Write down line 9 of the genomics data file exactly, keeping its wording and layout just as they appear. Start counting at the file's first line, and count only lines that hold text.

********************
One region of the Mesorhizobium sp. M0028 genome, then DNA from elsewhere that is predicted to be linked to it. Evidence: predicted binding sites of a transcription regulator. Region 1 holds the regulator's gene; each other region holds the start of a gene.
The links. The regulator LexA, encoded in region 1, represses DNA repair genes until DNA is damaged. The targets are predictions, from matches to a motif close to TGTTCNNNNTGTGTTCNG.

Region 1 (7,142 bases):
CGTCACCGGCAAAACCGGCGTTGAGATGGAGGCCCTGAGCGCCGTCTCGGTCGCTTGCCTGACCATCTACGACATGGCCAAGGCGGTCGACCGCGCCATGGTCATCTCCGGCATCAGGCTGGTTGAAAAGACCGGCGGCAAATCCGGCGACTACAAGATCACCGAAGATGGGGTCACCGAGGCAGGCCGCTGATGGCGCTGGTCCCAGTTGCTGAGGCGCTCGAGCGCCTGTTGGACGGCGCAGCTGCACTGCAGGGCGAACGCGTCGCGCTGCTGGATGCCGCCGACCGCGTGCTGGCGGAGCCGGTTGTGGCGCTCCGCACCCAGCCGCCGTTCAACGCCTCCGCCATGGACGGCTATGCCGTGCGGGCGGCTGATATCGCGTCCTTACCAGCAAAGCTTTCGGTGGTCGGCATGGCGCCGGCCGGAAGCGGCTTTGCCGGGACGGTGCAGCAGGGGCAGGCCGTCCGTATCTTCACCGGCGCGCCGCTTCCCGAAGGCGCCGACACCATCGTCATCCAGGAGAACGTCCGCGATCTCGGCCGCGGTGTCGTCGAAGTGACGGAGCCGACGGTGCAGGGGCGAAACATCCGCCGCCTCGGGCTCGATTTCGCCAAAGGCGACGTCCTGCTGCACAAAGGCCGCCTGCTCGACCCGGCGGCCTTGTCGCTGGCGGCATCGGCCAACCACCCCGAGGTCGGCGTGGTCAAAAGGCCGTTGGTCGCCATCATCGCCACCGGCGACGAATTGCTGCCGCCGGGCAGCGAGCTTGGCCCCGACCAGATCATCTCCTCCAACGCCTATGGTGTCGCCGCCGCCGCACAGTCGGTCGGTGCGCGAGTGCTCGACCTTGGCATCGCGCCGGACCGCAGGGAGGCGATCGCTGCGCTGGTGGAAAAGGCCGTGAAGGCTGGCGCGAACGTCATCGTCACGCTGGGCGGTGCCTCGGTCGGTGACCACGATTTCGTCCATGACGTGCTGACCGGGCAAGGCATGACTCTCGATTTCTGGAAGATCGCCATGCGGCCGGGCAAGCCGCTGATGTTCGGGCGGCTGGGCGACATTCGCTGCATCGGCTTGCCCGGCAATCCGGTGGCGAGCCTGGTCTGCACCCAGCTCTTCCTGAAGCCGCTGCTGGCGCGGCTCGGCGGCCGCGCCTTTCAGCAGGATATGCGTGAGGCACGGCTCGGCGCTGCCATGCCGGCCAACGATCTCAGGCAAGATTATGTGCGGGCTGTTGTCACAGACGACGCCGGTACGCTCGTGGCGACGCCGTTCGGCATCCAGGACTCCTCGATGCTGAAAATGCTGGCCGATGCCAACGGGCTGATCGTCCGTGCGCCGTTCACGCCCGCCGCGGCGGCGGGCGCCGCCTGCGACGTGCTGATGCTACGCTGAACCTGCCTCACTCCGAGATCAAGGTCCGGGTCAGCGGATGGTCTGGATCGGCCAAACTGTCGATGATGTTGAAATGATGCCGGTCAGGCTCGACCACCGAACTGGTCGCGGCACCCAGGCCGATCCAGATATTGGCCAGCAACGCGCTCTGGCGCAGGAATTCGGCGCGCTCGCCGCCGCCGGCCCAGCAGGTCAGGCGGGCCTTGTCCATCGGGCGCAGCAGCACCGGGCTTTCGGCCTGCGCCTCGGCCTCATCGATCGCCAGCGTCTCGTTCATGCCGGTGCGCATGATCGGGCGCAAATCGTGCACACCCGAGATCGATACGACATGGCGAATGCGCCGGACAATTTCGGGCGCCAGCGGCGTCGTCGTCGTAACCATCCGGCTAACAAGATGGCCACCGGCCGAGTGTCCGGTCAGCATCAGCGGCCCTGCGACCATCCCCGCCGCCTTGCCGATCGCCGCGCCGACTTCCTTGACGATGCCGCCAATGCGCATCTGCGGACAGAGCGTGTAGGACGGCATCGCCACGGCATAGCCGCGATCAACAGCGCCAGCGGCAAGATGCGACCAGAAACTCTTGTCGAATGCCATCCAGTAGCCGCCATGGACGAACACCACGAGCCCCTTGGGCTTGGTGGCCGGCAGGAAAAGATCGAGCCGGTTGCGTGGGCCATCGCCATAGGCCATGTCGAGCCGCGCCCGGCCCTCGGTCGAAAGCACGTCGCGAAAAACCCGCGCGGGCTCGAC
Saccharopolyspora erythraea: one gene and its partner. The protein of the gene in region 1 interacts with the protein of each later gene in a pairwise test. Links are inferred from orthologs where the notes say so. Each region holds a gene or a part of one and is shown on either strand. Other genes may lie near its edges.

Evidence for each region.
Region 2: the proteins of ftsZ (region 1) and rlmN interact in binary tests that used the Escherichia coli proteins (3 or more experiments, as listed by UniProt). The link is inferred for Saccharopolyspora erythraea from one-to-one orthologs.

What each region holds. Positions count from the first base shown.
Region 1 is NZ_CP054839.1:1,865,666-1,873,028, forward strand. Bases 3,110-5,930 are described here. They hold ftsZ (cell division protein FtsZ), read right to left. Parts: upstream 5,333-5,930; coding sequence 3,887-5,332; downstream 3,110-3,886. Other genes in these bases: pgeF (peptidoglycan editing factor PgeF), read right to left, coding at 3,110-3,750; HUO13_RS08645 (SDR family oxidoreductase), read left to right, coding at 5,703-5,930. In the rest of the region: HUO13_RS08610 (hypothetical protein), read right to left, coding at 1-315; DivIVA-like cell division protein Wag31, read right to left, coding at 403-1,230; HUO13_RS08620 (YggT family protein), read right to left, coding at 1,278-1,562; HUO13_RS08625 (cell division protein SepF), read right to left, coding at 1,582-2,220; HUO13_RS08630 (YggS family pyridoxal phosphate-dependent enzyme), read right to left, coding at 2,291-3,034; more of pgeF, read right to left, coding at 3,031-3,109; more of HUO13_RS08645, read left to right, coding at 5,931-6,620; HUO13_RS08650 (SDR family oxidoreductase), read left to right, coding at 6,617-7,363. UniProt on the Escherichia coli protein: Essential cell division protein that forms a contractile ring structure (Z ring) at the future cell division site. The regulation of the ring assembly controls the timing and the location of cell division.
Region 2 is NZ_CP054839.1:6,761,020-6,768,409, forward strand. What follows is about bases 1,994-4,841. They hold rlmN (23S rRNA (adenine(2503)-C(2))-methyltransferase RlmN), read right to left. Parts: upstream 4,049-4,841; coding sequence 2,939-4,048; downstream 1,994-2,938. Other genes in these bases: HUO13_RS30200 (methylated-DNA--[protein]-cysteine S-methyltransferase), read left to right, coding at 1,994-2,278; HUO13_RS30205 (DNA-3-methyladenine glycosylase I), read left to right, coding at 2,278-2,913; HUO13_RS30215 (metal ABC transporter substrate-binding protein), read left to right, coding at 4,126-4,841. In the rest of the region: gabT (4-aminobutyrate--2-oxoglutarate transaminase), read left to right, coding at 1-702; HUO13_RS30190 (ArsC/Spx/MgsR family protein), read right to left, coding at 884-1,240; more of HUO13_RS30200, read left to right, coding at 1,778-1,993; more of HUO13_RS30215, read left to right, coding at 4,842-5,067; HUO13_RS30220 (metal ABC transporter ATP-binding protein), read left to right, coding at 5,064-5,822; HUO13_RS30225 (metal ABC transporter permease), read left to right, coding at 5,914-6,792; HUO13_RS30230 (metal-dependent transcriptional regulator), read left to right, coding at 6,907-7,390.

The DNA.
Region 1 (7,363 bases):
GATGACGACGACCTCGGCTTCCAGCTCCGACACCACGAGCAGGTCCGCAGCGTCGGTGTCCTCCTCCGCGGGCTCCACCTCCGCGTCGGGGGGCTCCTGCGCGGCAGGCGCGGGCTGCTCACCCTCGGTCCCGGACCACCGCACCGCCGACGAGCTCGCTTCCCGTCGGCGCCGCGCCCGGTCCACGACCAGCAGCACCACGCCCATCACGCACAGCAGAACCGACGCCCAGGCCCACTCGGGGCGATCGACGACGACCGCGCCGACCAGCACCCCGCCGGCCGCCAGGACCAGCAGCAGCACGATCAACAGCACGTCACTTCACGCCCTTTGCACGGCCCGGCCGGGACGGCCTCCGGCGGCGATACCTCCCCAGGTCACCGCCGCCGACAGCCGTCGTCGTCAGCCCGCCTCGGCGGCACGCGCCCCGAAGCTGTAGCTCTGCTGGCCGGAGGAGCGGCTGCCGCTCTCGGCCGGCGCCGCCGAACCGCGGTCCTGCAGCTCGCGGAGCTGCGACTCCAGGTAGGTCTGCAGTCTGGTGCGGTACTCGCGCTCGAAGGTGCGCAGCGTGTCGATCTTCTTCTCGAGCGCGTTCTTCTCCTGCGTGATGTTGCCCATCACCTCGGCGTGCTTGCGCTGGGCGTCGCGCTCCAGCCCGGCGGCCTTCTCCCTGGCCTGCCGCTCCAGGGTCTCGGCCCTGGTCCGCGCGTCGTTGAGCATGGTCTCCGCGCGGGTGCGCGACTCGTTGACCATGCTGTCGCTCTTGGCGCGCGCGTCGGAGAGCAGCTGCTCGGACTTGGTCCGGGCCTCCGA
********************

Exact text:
Region 1 is NZ_CP054839.1:1,865,666-1,873,028, forward strand. Bases 3,110-5,930 are described here. They hold ftsZ (cell division protein FtsZ), read right to left. Parts: upstream 5,333-5,930; coding sequence 3,887-5,332; downstream 3,110-3,886. Other genes in these bases: pgeF (peptidoglycan editing factor PgeF), read right to left, coding at 3,110-3,750; HUO13_RS08645 (SDR family oxidoreductase), read left to right, coding at 5,703-5,930. In the rest of the region: HUO13_RS08610 (hypothetical protein), read right to left, coding at 1-315; DivIVA-like cell division protein Wag31, read right to left, coding at 403-1,230; HUO13_RS08620 (YggT family protein), read right to left, coding at 1,278-1,562; HUO13_RS08625 (cell division protein SepF), read right to left, coding at 1,582-2,220; HUO13_RS08630 (YggS family pyridoxal phosphate-dependent enzyme), read right to left, coding at 2,291-3,034; more of pgeF, read right to left, coding at 3,031-3,109; more of HUO13_RS08645, read left to right, coding at 5,931-6,620; HUO13_RS08650 (SDR family oxidoreductase), read left to right, coding at 6,617-7,363. UniProt on the Escherichia coli protein: Essential cell division protein that forms a contractile ring structure (Z ring) at the future cell division site. The regulation of the ring assembly controls the timing and the location of cell division.